Historically, retail electric prices in Texas have closely tracked the price of natural gas. But with natural gas prices and electricity prices both near their 10-year lows, it’s difficult say whether electric prices will continue to fall from here. The U.S. Energy Information Administration’s Short-Term Energy Outlook report
for January, 2013 forecasts a slight rise in the gas prices through 2014.
Just as important, the price of natural gas may not be the only factor that affects power prices this year. Changes in regulations and available power supply can also have a significant impact on prices. Last October, the Public Utility Commission of Texas voted to double the price cap on wholesale electricity prices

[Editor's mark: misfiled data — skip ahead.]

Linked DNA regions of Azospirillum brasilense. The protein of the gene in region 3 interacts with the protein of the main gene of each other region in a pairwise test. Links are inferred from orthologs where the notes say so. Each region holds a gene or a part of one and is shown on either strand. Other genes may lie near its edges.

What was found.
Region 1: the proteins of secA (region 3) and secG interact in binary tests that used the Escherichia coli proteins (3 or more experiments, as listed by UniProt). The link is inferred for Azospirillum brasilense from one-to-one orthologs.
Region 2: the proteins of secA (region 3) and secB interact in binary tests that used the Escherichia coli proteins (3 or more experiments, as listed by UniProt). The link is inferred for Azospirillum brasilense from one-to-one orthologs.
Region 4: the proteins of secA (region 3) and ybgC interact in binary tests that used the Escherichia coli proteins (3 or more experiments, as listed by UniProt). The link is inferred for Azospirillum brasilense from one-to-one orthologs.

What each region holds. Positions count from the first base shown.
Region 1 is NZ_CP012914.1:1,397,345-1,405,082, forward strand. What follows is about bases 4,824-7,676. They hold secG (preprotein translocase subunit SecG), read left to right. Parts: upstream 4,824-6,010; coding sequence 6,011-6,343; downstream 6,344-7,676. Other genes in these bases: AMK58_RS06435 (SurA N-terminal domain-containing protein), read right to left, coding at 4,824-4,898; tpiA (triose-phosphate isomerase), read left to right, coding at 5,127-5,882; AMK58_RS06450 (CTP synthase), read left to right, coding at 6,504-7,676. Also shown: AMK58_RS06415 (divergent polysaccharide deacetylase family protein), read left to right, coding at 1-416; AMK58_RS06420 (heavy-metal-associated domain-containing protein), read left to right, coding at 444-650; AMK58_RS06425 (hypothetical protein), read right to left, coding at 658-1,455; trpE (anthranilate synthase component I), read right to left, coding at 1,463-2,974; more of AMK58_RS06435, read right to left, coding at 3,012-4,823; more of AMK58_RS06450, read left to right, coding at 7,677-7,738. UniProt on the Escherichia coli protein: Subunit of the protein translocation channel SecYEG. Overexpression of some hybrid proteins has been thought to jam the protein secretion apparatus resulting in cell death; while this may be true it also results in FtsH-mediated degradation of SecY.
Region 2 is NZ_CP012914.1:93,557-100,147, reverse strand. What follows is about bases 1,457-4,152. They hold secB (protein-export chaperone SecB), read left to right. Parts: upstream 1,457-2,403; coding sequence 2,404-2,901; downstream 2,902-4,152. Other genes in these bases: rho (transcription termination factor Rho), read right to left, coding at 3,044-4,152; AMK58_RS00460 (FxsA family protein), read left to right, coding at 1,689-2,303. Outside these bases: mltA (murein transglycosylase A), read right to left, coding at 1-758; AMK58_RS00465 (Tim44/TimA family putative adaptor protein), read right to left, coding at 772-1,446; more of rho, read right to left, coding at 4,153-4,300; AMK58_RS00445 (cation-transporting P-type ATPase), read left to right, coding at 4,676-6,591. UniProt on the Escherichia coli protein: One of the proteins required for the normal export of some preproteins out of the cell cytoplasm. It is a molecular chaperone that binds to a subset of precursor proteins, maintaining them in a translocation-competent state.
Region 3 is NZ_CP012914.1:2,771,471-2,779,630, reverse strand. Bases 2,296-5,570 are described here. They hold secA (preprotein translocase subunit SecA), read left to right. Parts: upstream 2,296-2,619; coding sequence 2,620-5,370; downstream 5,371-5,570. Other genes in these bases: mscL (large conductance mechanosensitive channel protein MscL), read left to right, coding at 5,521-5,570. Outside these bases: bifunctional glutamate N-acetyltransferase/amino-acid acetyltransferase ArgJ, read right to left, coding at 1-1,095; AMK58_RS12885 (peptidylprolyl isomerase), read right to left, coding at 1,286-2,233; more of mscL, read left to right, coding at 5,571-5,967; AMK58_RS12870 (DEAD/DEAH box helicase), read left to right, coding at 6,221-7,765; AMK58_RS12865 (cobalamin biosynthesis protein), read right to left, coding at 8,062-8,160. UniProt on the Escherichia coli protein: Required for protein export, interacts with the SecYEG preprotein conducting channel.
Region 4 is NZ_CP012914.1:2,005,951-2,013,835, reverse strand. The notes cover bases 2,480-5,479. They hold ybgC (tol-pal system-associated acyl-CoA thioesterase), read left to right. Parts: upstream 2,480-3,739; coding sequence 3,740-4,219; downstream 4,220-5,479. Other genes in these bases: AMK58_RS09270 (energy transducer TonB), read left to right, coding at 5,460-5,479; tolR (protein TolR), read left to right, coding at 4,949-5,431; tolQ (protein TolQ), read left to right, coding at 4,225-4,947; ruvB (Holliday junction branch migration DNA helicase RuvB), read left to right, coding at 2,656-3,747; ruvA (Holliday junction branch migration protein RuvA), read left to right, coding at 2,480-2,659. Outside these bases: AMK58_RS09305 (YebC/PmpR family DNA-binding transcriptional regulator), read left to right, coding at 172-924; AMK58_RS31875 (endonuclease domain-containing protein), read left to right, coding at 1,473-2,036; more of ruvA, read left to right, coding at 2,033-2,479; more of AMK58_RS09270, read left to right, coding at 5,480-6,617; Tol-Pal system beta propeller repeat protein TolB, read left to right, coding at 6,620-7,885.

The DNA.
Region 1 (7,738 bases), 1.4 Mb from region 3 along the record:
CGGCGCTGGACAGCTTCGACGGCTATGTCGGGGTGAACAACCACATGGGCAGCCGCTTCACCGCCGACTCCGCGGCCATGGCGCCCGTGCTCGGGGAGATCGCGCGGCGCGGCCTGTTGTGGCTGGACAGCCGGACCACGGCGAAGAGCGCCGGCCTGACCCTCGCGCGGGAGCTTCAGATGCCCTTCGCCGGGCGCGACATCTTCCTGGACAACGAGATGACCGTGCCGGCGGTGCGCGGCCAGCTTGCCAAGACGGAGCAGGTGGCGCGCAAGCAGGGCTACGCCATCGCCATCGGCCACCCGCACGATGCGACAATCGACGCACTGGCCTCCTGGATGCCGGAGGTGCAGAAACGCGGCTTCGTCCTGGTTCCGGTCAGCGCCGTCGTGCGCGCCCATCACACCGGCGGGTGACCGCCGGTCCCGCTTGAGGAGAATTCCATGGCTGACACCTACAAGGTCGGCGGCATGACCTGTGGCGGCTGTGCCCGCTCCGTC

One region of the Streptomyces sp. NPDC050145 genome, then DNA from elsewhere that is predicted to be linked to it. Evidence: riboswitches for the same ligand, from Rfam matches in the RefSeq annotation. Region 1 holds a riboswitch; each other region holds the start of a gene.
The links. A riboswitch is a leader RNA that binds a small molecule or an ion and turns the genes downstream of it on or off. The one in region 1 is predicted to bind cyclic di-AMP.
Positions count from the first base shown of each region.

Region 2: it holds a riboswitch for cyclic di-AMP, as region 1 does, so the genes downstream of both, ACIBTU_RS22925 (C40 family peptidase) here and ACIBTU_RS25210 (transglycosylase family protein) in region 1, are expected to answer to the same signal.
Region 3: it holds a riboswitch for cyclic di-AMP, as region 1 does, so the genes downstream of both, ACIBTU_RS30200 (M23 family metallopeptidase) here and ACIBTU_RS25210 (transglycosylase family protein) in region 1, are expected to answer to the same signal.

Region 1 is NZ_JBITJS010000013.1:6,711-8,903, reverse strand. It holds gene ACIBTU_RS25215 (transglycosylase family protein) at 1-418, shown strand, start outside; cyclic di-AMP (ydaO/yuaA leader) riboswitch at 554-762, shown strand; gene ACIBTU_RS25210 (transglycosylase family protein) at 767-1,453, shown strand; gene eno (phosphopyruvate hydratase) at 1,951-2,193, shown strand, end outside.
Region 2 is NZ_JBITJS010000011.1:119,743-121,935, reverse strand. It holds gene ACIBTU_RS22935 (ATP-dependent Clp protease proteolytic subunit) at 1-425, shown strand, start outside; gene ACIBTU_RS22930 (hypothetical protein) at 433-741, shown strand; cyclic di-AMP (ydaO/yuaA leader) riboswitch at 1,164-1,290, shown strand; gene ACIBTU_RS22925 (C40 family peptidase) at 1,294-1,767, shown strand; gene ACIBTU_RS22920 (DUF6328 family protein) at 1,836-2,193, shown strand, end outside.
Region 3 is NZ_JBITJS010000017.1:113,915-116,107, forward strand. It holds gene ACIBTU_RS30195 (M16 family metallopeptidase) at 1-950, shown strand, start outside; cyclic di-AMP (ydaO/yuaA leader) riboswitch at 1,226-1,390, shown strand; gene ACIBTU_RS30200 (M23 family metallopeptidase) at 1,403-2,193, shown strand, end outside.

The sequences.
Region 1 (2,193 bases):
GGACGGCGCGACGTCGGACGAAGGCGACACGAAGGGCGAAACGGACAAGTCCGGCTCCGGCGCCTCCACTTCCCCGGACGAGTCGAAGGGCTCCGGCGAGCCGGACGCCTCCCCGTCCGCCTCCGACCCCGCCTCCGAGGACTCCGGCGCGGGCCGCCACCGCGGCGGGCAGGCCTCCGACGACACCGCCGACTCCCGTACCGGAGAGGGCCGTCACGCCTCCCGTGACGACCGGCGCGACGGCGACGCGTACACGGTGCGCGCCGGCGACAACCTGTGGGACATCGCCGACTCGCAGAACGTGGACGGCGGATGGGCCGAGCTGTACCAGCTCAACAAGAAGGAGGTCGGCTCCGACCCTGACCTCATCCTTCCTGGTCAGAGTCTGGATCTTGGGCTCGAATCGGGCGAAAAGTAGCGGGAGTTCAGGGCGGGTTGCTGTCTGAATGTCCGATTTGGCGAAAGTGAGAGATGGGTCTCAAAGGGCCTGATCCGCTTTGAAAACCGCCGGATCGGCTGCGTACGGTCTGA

in an effort to encourage companies to build more power plants. Experts disagree on the effect this change will have on power prices, but if we have a very hot summer or power supplies run short, higher wholesale prices may result in higher retail prices. At the very least, it does raise the possibility that prices summer may be more volatile this summer than in prior years.
There are no guarantees when it comes to electricity prices, but knowledge is definitely power when it comes to searching out the right electric plan for your household.